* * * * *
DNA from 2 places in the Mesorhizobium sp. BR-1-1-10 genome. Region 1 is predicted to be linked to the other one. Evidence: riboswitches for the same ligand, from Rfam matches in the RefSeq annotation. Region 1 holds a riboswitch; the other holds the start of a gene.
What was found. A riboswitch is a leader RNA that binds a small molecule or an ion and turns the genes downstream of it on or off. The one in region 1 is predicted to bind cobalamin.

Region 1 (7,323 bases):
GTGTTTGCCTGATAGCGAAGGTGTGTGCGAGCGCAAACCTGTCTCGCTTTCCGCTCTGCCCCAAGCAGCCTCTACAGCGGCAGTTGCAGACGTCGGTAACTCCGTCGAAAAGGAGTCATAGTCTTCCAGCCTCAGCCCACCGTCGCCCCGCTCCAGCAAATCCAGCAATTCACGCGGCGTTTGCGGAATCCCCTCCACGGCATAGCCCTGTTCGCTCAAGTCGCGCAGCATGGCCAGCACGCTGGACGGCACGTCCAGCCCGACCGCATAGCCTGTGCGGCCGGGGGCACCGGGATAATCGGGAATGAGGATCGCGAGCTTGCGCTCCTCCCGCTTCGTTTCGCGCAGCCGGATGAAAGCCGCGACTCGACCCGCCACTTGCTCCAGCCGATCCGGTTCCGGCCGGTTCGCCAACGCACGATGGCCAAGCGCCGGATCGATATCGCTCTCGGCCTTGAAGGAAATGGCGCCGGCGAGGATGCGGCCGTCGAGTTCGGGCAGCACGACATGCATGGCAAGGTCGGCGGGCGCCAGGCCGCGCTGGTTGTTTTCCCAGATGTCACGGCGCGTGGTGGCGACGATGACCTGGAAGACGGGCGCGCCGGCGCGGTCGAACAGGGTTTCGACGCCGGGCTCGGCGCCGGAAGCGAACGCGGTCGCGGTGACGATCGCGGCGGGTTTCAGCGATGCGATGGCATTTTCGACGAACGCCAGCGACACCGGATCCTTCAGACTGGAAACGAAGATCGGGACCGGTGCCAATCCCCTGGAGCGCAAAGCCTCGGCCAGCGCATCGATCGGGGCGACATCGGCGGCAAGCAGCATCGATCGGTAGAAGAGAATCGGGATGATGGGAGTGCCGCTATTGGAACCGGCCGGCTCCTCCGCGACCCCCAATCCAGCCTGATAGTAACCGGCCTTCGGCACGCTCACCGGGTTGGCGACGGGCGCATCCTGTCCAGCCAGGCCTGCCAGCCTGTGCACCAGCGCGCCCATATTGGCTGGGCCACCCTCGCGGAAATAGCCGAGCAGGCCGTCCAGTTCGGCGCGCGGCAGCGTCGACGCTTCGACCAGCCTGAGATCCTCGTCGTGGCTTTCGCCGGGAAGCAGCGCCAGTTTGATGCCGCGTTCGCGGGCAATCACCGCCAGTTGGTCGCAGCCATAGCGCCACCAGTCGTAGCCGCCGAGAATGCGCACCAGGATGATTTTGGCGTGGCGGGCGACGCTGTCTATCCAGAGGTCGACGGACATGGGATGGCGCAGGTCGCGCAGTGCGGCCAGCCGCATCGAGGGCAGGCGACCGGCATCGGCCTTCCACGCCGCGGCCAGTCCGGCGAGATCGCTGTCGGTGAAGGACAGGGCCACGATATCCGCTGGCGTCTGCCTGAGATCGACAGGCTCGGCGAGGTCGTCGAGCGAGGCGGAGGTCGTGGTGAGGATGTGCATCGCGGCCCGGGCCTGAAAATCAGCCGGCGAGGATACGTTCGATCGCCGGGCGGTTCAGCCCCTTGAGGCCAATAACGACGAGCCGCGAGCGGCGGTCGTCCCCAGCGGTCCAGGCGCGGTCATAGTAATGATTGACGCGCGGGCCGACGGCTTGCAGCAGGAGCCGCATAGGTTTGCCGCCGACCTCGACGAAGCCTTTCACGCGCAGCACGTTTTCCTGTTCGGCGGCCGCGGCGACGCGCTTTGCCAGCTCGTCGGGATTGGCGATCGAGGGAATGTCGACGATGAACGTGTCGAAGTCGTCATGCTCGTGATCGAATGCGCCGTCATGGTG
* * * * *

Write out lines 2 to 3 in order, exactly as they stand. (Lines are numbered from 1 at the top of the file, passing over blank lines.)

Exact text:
What was found. A riboswitch is a leader RNA that binds a small molecule or an ion and turns the genes downstream of it on or off. The one in region 1 is predicted to bind cobalamin.

Region 1 (7,323 bases):